Millions of individuals in the U.S. undergo surgery every year for medically necessary conditions and are at risk for developing memory impairments, including postoperative delirium and long-lasting postoperative cognitive dysfunction (POCD). Although risk factors, including age, have been identified, the mechanisms underlying surgical effects on cognitive outcomes are unknown. Thus, there is an urgent need to characterize the mechanisms  that lead to memory dysfunction after surgery and to develop safe and effective therapeutic strategies against this potentially devastating complication. The DIBS 2016-2017 Research Incubator Award will explore the potential for bioelectronic medicine as a novel intervention to prevent POCD. Using a clinically-relevant model of orthopedic surgery in mice, the Duke team linked surgical procedures to the development of inflammation in brain regions that are responsible for overall memory function. Previous work revealed that pharmacological activation of a cholinergic anti-inflammatory reflex can mitigate neuroinflammation and POCD in mice.

The project brings together a multidisciplinary group of investigators with diverse, unique, and complementary expertise from three schools within Duke University (School of Medicine, Pratt School of Engineering, and Arts & Sciences), representing four departments (Anesthesiology, Cell Biology, Biomedical Engineering, Psychology and Neuroscience ). Co-investigators include Professor Warren Grill, Professor Christina Williams, Associate Professor Chay Kuo, Assistant Professor Miles Berger and Associate Professor Staci Bilbo. This is set to provide both basic and translational knowledge in the field of perioperative care: from a basic science perspective, it will explore the fundamental relationship between inflammation, cholinergic function, and memory using a clinically relevant model of peripheral surgical trauma; from a translational perspective, this work will provide a novel therapeutic approach to treat POCD without directly disrupting the innate immune responses to trauma.

Chris KeithDuke Team Receives Research Incubator Award
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Grant Awarded to Study High-Risk Transplants

Drs. Mihai Podgoreanu and Quintin QuinonesThe Duke University School of Medicine has awarded Drs. Mihai Podgoreanu and Quintin Quinones a $10,000 grant for their project titled, “Sequencing Technology for Rapid Detection of Fastidious and Resistant Infectious Agents in the Critically Ill.”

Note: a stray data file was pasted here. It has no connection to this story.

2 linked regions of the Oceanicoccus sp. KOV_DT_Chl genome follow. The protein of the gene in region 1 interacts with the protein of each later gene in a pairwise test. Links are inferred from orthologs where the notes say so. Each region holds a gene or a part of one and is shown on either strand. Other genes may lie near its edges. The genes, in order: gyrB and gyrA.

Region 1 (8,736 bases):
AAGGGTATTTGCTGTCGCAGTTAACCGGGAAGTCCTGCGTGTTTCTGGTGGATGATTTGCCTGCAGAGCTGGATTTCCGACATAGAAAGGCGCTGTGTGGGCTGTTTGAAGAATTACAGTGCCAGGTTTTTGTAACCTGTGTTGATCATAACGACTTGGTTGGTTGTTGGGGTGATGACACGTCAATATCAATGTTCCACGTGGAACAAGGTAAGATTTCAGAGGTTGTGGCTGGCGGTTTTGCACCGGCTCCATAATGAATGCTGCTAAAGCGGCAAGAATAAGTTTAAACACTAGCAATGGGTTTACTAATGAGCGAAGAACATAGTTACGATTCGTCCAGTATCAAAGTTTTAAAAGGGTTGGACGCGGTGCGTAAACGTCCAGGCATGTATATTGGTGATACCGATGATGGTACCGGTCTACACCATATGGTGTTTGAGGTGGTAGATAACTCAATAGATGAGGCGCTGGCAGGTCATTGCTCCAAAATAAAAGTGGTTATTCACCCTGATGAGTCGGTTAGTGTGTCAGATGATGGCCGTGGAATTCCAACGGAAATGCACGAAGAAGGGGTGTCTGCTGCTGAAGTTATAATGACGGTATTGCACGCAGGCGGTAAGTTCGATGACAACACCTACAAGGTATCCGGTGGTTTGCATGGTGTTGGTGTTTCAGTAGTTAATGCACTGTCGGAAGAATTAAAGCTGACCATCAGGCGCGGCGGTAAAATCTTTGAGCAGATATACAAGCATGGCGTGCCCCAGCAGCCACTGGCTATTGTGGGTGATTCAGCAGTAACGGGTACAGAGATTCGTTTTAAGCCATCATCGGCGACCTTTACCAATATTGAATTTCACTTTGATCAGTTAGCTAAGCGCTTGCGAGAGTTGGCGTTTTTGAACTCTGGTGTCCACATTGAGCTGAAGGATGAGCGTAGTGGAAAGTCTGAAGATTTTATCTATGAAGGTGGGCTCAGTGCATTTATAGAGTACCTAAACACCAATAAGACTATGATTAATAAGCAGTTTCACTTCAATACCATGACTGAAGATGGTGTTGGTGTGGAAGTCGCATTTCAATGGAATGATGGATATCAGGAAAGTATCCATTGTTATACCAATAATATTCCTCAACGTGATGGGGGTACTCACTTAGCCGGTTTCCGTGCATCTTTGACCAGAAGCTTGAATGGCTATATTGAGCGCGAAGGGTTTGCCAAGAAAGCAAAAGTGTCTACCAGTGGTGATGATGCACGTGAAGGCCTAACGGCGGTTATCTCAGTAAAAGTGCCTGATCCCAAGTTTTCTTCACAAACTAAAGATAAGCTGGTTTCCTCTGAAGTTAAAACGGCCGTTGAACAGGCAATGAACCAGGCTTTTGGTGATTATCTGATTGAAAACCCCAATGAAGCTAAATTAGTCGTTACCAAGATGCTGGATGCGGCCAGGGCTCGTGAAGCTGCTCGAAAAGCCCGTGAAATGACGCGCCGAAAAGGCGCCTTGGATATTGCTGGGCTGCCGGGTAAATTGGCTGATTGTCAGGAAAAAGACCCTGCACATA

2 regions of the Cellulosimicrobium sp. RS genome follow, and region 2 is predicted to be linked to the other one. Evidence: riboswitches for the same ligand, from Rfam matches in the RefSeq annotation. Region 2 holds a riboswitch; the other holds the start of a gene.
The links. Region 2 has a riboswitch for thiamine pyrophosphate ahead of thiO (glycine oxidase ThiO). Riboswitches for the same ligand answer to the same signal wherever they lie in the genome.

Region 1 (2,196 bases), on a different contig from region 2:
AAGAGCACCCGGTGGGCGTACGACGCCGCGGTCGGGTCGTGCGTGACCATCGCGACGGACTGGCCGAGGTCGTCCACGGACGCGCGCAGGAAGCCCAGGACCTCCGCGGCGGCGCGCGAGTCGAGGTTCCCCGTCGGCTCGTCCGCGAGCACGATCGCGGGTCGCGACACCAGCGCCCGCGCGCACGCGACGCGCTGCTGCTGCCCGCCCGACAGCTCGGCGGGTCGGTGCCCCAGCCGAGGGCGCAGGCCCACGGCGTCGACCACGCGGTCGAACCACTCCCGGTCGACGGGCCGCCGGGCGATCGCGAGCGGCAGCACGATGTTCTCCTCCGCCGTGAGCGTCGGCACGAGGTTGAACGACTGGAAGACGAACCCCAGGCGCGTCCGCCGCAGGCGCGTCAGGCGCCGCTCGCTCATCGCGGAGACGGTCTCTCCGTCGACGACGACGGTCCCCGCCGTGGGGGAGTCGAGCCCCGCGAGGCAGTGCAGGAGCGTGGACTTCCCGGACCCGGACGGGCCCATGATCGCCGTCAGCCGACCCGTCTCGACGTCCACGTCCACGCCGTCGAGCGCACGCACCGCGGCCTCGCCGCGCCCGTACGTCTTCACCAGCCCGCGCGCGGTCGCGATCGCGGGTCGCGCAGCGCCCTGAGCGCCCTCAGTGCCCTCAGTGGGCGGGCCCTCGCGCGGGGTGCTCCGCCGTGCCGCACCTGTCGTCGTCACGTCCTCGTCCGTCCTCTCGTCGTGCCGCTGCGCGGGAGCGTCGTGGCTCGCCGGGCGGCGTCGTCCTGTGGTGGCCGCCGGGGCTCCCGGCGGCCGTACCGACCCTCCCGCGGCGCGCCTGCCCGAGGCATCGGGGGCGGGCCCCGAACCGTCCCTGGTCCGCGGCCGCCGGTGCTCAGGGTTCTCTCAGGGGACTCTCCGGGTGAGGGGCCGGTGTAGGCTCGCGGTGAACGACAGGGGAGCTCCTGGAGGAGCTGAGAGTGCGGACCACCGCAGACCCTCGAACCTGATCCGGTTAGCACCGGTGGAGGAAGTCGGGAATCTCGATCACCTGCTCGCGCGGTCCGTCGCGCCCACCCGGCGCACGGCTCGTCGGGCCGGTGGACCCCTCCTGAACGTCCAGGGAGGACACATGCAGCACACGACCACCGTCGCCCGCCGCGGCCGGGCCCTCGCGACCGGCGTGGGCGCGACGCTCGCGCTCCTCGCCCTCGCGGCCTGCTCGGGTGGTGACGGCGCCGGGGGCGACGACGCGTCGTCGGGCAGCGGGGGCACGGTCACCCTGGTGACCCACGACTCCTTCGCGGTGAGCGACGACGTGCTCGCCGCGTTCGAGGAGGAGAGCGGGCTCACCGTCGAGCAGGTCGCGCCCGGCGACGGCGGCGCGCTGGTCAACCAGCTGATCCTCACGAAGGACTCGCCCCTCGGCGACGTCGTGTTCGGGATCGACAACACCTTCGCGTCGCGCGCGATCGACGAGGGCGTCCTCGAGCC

Infectious disease is a major contributor to mortality in critically ill patients, particularly those who are immunosuppressed. The immediate post-transplant population is acutely at risk for infection given the heavy doses of induction immunosuppression needed to prevent allograft rejection. Of all solid organ transplants, lung transplant patients are particularly at risk for infection, as the recipient is frequently colonized with resistant pathogens pre-transplant; after transplant, the graft is continuously exposed to pathogens from the environment.

Drs. Podgoreanu and Quinones’ central hypothesis is that they can rapidly detect and identify infectious microorganisms, and in some cases, determine their antibiotic resistance patterns using nucleic acid amplification and sequencing technology. With this information, they believe they can more rapidly tailor care plans and antimicrobial therapy for our critically ill lung-transplant recipients. The successful completion of this project will establish a potential rapid assay for the detection of fastidious and often multi-drug resistant organism that is highly relevant to the care of post-lung transplant patients in the cardiothoracic intensive care unit. Additional transformational results of using such sequencing diagnostics directly from respiratory specimens include differentiating colonizers versus pathogens, viral from bacterial pathogens, and phenotypic resistance.

Duke University Medical Center is a high-volume transplant center, particularly for heart and lung transplants. A collaboration is now being formed between physician-scientists in the cardiothoracic intensive care unit, infectious disease, and genomic and computational biologists at Duke University. The awarded funds will cover a portion of the cost of sequencing the genomes of the reference panel and developing a genotyping test panel. These services will be provided by the Genome Sequencing and Analysis Shared Resource.

Chris KeithGrant Awarded to Study High-Risk Transplants